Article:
In an effort to create a dialogue about the impending L train shutdown, the MTA recently announced that it will partner with the city’s Department of Transportation for a series of informal town hall-style meetings this January and February. The meetings are scheduled to take place in Manhattan and Brooklyn communities where the shutdown will be felt the most; the first open house is scheduled for Wednesday, Jan. 24 in East Williamsburg.
These meetings, featuring MTA and NYC DOT representatives, “will provide riders with critical information about alternative travel options they can utilize” during the 15 months of the L-pocalypse, according to the statement. The MTA estimates that about 225,000 people take the L from Brooklyn to Manhattan each weekday, with an additional 50,000 riders in Manhattan alone. Planned travel alternatives include the addition of select bus service on 14th Street, as well as new “protected” bike and bus lanes in the affected Brooklyn and Manhattan neighborhoods. In Brooklyn, the MTA will add additional service to J, M, and G trains, in addition to select bus lines.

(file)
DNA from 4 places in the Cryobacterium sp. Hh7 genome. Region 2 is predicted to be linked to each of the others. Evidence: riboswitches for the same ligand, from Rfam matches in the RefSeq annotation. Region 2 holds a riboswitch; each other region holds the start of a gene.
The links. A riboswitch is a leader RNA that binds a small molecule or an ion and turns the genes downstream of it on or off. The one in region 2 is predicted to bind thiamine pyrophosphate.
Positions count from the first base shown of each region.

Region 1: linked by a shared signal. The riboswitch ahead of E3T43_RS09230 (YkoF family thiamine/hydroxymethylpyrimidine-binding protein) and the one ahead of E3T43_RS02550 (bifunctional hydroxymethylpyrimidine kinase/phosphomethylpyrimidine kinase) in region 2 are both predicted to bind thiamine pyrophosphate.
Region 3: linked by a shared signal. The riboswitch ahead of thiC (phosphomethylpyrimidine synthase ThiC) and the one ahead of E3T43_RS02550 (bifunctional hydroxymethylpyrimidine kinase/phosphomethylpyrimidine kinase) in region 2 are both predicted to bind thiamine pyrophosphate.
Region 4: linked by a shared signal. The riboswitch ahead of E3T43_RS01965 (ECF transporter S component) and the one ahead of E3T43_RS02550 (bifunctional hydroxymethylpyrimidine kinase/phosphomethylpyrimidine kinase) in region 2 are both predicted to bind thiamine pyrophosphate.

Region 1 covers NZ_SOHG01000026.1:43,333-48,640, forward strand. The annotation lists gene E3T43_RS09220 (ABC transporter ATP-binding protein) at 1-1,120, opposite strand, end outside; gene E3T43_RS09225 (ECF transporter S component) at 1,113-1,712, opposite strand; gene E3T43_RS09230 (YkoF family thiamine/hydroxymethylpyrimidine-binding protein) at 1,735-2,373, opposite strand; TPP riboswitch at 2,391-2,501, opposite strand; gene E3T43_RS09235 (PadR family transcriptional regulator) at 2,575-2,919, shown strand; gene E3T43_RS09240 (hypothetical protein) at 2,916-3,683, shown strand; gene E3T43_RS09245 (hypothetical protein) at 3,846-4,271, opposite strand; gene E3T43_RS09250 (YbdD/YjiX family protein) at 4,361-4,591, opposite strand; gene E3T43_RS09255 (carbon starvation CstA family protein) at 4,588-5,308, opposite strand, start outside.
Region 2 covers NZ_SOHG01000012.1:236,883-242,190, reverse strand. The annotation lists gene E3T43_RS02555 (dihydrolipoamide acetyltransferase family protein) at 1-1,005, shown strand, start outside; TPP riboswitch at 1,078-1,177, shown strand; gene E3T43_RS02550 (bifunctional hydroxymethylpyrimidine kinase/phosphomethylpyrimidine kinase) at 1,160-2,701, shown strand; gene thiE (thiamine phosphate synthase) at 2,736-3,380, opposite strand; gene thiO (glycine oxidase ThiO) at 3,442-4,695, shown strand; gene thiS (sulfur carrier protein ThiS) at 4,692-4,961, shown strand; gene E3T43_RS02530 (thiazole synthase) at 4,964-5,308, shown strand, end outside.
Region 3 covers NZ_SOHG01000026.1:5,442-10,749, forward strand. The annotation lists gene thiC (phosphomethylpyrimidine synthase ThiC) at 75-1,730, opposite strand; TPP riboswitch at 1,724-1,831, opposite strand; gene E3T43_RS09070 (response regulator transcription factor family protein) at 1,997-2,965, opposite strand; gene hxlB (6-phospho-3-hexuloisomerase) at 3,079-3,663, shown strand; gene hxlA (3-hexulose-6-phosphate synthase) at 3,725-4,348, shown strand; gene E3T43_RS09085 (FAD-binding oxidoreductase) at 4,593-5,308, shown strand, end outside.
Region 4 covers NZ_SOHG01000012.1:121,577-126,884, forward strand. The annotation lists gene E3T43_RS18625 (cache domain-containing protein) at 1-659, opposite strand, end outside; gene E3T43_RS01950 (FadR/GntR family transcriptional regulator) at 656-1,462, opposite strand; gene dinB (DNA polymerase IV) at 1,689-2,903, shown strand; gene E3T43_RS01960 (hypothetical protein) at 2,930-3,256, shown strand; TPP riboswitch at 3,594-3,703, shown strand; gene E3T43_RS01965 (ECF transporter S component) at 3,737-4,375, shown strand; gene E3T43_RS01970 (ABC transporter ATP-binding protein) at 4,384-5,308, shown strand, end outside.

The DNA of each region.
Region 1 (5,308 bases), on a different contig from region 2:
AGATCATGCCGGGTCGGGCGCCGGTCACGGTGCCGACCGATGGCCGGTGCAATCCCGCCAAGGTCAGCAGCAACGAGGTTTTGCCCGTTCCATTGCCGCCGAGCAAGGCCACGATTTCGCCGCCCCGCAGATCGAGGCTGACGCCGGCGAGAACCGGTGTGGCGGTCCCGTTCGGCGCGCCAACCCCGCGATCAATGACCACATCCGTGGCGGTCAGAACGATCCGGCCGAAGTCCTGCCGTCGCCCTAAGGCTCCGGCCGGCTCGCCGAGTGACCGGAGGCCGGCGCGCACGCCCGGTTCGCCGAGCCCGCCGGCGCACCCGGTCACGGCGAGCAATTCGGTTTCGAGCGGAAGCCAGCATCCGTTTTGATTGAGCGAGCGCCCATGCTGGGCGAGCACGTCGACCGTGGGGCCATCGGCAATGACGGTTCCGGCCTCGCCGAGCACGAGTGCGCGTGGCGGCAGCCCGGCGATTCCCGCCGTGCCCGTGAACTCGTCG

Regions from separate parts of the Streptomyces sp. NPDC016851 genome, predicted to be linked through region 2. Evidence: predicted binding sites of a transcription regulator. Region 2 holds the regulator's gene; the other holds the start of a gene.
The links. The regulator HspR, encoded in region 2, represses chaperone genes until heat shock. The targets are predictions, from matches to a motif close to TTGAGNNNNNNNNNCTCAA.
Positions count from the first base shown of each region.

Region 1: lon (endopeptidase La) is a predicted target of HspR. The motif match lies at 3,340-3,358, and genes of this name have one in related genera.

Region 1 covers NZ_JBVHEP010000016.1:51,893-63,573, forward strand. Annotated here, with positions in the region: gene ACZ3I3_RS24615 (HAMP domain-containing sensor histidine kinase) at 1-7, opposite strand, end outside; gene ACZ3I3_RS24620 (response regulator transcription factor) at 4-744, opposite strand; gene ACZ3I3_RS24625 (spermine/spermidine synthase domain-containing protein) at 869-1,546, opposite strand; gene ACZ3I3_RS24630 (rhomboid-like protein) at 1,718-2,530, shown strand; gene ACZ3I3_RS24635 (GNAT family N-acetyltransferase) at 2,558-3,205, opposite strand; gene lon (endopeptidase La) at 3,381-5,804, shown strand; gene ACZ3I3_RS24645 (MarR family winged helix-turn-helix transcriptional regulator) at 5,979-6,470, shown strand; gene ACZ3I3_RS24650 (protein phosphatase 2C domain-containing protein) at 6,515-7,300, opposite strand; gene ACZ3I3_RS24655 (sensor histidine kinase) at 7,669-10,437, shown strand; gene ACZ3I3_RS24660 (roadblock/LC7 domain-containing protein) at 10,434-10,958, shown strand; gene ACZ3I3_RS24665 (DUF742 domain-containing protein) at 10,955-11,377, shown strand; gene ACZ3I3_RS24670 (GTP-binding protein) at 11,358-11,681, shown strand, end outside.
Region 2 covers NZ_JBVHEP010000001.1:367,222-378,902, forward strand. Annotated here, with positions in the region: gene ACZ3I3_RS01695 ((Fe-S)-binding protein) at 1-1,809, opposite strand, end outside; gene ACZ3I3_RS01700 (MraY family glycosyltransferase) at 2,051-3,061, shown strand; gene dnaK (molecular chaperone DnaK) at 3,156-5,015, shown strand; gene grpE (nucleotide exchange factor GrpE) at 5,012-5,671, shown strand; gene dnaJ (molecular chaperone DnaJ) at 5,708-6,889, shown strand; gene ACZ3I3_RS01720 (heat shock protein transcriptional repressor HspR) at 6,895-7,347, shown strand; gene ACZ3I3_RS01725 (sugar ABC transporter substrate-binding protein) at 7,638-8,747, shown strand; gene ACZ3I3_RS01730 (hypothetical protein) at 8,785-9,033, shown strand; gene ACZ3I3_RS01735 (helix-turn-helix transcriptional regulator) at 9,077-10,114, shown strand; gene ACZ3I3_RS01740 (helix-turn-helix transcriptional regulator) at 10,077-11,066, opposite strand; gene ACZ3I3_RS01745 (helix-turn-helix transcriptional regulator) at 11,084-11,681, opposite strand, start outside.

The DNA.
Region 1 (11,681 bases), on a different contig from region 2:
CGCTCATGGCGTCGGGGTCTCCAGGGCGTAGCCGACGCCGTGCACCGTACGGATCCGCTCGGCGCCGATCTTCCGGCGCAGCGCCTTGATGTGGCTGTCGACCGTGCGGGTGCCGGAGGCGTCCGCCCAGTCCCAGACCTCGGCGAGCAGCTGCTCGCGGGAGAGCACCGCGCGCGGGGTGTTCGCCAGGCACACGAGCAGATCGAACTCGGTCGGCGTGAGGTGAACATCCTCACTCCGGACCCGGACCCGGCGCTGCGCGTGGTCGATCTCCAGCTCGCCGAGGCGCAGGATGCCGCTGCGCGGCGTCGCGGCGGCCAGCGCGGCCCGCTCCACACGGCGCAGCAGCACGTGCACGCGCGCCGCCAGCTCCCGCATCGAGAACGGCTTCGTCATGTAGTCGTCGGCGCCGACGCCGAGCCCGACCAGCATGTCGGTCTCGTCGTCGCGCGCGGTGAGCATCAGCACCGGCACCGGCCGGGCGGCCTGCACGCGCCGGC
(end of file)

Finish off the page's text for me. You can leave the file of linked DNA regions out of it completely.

The Canarsie Tunnel, which connects North Brooklyn to Manhattan via the L train, was hit hard during Superstorm Sandy in 2012; the MTA estimates that nearly 7,000 feet of the tunnel suffered “extensive damage.” The original shutdown was estimated to last 18 months, but the MTA announced in March of last year that it had been shortened to 15 months. Starting in April of 2019, there will be no L train service from Bedford Avenue to 8th Avenue during this time, but service will continue from Lorimer Street to Rockaway Parkway.
With many riders still dissatisfied with the plan (or lack thereof) for the L-pocalypse, the open houses are “intended to help customers better understand their alternate travel options and provide answers to questions,” the MTA says. The first open house will take place Jan. 24 from 5pm to 8pm at Progress High School in East Williamsburg, and the meetings will continue on a weekly basis until Feb. 8. More information and locations can be found here.
Manhattanites and Brooklynites alike are encouraged to come and air their grievances in person, if they haven’t done so already.